Im Focus: First evidence on the source of extragalactic particles

For the first time ever, scientists have determined the cosmic origin of highest-energy neutrinos. A research group led by IceCube scientist Elisa Resconi, spokesperson of the Collaborative Research Center SFB1258 at the Technical University of Munich (TUM), provides an important piece of evidence that the particles detected by the IceCube neutrino telescope at the South Pole originate from a galaxy four billion light-years away from Earth.

To rule out other origins with certainty, the team led by neutrino physicist Elisa Resconi from the Technical University of Munich and multi-wavelength...

Im Focus: Magnetic vortices: Two independent magnetic skyrmion phases discovered in a single material

For the first time a team of researchers have discovered two different phases of magnetic skyrmions in a single material. Physicists of the Technical Universities of Munich and Dresden and the University of Cologne can now better study and understand the properties of these magnetic structures, which are important for both basic research and applications.

Whirlpools are an everyday experience in a bath tub: When the water is drained a circular vortex is formed. Typically, such whirls are rather stable. Similar...

Im Focus: Breaking the bond: To take part or not?

Physicists working with Roland Wester at the University of Innsbruck have investigated if and how chemical reactions can be influenced by targeted vibrational excitation of the reactants. They were able to demonstrate that excitation with a laser beam does not affect the efficiency of a chemical exchange reaction and that the excited molecular group acts only as a spectator in the reaction.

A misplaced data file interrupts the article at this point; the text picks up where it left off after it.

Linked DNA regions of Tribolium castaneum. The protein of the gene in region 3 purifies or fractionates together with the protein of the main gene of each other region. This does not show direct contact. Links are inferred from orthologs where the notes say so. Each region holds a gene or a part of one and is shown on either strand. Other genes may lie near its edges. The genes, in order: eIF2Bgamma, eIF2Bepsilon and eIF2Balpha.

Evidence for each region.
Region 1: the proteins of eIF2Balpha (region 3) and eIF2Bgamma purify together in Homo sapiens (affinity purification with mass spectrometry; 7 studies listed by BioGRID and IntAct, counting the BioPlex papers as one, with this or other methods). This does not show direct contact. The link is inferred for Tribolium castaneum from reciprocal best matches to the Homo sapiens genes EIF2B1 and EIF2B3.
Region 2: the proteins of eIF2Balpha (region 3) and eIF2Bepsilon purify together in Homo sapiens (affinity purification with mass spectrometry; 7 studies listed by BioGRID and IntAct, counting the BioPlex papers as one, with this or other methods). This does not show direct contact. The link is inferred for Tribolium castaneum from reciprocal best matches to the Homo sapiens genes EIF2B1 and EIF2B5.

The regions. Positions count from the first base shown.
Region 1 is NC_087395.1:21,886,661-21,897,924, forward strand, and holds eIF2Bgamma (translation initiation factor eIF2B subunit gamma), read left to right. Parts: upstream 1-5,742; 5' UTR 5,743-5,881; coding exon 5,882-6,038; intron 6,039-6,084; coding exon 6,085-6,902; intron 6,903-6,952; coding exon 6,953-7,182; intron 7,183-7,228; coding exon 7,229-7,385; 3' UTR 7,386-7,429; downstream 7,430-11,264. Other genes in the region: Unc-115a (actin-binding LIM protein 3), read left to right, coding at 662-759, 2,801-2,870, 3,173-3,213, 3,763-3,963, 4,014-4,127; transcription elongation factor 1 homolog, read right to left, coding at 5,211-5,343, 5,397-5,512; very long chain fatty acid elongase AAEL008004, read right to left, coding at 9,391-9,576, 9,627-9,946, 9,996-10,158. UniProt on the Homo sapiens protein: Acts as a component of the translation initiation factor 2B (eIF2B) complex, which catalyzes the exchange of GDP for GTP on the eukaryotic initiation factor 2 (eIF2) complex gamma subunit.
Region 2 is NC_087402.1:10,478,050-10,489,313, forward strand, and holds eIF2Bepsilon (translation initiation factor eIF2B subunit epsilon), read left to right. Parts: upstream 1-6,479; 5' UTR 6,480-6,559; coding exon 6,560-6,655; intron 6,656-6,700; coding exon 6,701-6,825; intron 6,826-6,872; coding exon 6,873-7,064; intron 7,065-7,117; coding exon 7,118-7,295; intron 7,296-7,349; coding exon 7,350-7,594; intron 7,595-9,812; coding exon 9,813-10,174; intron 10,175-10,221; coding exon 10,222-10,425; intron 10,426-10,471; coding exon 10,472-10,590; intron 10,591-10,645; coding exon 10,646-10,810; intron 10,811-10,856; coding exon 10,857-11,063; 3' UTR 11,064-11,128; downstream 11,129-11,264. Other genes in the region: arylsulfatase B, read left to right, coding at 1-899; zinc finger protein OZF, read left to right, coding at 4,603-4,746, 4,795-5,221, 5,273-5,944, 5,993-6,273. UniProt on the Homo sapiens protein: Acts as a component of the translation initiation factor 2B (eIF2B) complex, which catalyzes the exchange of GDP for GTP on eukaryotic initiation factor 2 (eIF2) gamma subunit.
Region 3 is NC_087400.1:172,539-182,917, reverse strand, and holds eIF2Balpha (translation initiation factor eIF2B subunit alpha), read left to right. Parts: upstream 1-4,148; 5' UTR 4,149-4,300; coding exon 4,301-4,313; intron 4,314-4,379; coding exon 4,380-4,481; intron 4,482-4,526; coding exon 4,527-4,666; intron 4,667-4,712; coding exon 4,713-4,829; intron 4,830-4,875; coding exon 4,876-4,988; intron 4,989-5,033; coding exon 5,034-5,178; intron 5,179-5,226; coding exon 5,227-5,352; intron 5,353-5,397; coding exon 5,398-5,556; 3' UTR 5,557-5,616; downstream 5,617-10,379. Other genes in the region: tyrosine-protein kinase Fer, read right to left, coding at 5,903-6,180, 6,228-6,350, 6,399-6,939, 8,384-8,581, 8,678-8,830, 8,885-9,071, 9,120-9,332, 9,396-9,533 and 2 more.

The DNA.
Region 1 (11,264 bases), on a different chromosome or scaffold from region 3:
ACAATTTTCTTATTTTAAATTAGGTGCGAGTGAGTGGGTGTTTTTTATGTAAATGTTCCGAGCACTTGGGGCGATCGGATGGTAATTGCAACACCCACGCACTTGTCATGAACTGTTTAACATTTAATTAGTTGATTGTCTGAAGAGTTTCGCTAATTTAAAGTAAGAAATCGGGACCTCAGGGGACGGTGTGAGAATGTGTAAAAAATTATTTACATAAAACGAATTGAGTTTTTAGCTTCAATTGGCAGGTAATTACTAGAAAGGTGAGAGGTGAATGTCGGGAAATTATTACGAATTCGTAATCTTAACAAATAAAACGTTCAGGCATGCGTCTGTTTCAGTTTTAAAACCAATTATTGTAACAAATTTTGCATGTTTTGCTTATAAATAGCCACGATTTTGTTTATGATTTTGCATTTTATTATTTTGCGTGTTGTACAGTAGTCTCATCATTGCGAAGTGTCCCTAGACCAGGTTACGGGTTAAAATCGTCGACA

A frequently used reaction in organic chemistry is nucleophilic substitution. It plays, for example, an important role in in the synthesis of new chemical...

Im Focus: New 2D Spectroscopy Methods

Optical spectroscopy allows investigating the energy structure and dynamic properties of complex quantum systems. Researchers from the University of Würzburg present two new approaches of coherent two-dimensional spectroscopy.

"Put an excitation into the system and observe how it evolves." According to physicist Professor Tobias Brixner, this is the credo of optical spectroscopy....

All Focus news of the innovation-report >>>

Anzeige

Anzeige

VideoLinks
Industry & Economy
Event News

Leading experts in Diabetes, Metabolism and Biomedical Engineering discuss Precision Medicine

13.07.2018 | Event News

Conference on Laser Polishing – LaP: Fine Tuning for Surfaces

12.07.2018 | Event News

11th European Wood-based Panel Symposium 2018: Meeting point for the wood-based materials industry

03.07.2018 | Event News

 
Latest News

A smart safe rechargeable zinc ion battery based on sol-gel transition electrolytes

20.07.2018 | Power and Electrical Engineering

Reversing cause and effect is no trouble for quantum computers

20.07.2018 | Information Technology

Princeton-UPenn research team finds physics treasure hidden in a wallpaper pattern

20.07.2018 | Materials Sciences

VideoLinks
Science & Research
Overview of more VideoLinks >>>